Today the U.S. Senate released its FY 2021 spending bill that includes a $2 billion funding increase for the National Institutes of Health (NIH), including a $282 million funding boost for the National Cancer Institute (NCI). The proposal also includes the Henrietta Lacks Enhancing Cancer Research Act.
Cancer Advocates Unite to Watch State of the Union Address
WASHINGTON, D.C. -- January 28, 2008 -- Cancer patients, survivors and their loved ones will join the American Cancer Society Cancer Action Network (ACS CAN) tonight to send a message to President Bush and Congress that federal funding for groundbreaking cancer research and lifesaving prevention and early detection programs should be a national priority. Tonight’s event marks the beginning of a year-long effort that ACS CAN, the American Cancer Society’s sister advocacy organization, is undertaking nationwide to increase federal Cancer Research Funding and improve access to health care. Hundreds of volunteers are expected to be on hand at 30 parties across the nation in a show of force and support for people touched by cancer, while listening intently to the President identify his policy priorities for the country.
These gatherings nationwide are part of a continuous effort spearheaded by ACS CAN and supported by its large grassroots army in response to years of flat federal funding or cuts to cancer research and prevention programs. ACS CAN will be working with the administration and Congressional leadership to restore the nation’s commitment to fighting cancer. The National Institutes of Health budget and funding for cancer research have been virtually flat or cut for the past four years. Cancer advocates also continue to work to raise awareness about the need for improved access to health care in this country.
“We have made tangible progress in the fight against cancer and it is directly linked to this nation’s past investment in research,” said Daniel E. Smith, President of the American Cancer Society Cancer Action Network. “By gathering cancer advocates together here and across the country we are sending a clear message to lawmakers that continued investment in cancer research and cancer programs should be a national priority. We will not rest until national healthcare policy reflects this need as well as the need to give every American access to quality, adequate health care.”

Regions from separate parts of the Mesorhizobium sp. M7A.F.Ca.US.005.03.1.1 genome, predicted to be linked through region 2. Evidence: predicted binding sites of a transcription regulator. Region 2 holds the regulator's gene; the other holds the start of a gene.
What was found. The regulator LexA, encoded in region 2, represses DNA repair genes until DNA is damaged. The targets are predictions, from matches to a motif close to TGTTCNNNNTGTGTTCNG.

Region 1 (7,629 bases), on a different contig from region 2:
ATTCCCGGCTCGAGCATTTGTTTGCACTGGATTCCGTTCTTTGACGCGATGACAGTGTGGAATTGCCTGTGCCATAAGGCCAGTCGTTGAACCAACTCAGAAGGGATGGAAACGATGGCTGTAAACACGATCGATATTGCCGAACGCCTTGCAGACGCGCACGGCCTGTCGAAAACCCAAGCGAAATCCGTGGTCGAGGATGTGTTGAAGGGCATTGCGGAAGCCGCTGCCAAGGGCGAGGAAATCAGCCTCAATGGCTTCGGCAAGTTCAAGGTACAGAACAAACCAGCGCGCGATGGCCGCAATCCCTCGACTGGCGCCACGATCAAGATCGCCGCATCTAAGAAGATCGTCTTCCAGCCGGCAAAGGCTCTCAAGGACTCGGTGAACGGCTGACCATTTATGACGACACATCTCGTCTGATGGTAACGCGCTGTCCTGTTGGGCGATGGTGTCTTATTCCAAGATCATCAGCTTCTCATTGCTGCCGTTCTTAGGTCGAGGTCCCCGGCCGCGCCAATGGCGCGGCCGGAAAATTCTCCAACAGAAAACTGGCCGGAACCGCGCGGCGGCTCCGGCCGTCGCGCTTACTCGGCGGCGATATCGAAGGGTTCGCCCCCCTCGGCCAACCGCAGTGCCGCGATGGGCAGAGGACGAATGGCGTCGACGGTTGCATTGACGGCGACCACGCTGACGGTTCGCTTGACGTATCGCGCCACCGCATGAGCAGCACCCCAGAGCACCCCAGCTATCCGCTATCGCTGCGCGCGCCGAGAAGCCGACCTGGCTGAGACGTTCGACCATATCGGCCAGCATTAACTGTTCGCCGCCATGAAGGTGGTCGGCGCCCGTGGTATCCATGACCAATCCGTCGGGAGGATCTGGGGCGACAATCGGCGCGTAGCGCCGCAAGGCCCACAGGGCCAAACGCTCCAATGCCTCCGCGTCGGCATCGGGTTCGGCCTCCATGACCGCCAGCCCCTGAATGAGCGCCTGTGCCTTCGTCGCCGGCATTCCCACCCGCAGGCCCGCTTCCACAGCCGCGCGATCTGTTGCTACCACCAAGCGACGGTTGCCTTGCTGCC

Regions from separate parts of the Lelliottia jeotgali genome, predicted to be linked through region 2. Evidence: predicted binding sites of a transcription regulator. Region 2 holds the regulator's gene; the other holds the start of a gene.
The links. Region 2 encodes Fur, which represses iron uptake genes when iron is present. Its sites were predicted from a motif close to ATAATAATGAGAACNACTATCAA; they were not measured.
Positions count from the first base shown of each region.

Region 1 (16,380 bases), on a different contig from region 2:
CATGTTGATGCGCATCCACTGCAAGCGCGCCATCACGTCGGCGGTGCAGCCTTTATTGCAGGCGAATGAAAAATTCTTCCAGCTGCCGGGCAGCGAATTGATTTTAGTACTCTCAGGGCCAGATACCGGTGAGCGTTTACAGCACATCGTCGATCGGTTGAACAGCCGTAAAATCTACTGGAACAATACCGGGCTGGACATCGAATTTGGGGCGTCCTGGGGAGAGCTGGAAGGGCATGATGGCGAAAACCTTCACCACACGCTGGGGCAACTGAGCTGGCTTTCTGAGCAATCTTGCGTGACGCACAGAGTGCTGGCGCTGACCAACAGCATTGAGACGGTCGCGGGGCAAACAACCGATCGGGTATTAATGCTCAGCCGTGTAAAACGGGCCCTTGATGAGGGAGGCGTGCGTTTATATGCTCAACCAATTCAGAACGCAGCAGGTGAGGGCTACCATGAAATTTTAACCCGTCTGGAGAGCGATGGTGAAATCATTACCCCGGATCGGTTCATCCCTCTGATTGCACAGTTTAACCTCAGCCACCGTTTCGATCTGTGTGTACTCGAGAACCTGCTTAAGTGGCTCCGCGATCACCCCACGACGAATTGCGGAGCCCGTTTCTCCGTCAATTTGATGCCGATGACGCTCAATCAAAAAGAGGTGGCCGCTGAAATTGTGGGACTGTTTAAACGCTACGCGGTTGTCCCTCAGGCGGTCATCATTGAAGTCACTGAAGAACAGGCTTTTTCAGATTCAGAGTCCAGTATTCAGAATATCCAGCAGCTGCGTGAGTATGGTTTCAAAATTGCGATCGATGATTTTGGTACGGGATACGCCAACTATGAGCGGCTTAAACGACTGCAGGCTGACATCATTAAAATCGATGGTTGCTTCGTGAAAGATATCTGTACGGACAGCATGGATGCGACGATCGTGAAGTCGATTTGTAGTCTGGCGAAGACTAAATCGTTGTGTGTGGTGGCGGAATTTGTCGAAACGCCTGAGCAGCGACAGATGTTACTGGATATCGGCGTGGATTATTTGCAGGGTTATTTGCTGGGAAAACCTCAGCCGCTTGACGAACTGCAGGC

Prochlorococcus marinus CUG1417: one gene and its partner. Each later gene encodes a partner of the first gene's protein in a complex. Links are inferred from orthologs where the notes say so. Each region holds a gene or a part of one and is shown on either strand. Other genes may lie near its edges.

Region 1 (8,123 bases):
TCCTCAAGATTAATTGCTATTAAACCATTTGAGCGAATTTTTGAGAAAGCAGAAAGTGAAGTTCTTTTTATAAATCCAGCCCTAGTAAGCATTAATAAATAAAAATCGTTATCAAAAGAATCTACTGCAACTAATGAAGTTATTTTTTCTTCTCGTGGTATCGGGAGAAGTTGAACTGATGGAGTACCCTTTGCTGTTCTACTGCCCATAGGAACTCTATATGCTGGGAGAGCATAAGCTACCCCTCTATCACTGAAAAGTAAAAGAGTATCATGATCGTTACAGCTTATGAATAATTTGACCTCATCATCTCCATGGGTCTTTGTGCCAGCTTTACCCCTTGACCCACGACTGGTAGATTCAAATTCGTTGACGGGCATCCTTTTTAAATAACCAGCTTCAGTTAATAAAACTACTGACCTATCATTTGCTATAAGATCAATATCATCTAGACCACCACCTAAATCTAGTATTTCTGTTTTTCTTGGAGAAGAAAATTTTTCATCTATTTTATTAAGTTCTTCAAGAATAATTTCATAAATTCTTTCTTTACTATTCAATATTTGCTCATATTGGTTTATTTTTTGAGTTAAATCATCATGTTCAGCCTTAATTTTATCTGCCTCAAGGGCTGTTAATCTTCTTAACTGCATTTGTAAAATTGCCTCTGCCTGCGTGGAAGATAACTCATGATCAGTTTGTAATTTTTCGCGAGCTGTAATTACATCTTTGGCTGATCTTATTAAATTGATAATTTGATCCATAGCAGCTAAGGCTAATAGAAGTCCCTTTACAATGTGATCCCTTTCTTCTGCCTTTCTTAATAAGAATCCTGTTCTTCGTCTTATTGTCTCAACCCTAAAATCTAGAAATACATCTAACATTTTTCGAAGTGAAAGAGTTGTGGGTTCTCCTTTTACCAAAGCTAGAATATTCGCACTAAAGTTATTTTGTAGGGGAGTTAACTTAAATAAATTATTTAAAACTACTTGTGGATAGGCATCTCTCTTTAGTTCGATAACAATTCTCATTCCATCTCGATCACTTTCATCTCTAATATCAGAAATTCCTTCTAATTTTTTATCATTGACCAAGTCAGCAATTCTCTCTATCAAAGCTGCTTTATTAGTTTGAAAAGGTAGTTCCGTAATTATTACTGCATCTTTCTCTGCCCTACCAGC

Many of the advocates who will gather to watch the President’s speech are cancer survivors who have benefited from advancements in the detection and treatment of the disease. Some traveled to Washington, DC this past September to participate in ACS CAN’s Annual Lobby Day, where more than 500 cancer advocates from all 50 states gathered on Capitol Hill to lobby their members of Congress in support of policies that will help prevent and fight cancer. They also asked lawmakers to support ACS CAN’s Congressional Cancer Promise, a short-term legislative road map outlining the public polices that will put this nation back on track in the war on cancer.
“Many of us have been given a chance to live healthier, happier and longer lives thanks to medical advances through research. If lawmakers and the president don’t renew their investment in cancer research, newly diagnosed cancer patients may lose out on the opportunity to receive new treatments or cures that could save their lives,” said Laura J. Hilderley, RN, MS, national volunteer chair of the ACS CAN Board of Directors. “We are going to make sure that every congressional delegation knows we are paying attention and that short-changing cancer research is not acceptable.”
ACS CAN and its volunteers have been warning Congress for some time that cuts in research funding would jeopardize recent strides in reducing cancer death rates. Funding reductions also threaten the agencies’ ability to sustain grant commitments, maintain new infrastructure, attract and retain talented scientists and pursue promising new leads that could lead to a breakthrough in the way we prevent, detect and treat cancer.
In addition to funding cancer research, ACS CAN along with its sister charitable
organization, the American Cancer Society, is actively working to ensure access to quality cancer care for all Americans, including prevention information and all evidence-based early detection methods. Recent studies by the American Cancer Society find the uninsured are less likely to receive recommended cancer screening tests, are more likely to be diagnosed with later stage disease, and have lower survival rates than those with private insurance. Progress in the cancer prevention, early detection, and treatment is not enough if people do not have access to quality health care.
Between 1991 and 2004, cancer death rates declined by 14 percent, 100,000 fewer Americans died of cancer in 2004 alone, and between 2001 and 2004 some 300,000 cancer deaths were avoided. In 2007, it’s estimated that 1.4 million Americans were diagnosed with cancer and nearly 560,000 died of the disease. There are nearly 10.7 million cancer survivors in America today.
ACS CAN is the nonprofit, nonpartisan sister advocacy organization of the American Cancer Society, which is dedicated to eliminating cancer as a major health problem. ACS CAN works to encourage lawmakers, candidates and government officials to support laws and policies that will make cancer a top national priority. ACS CAN gives ordinary people extraordinary power to fight cancer. For more information, visit www.fightcancer.org.
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Phone: (202) 661-5711
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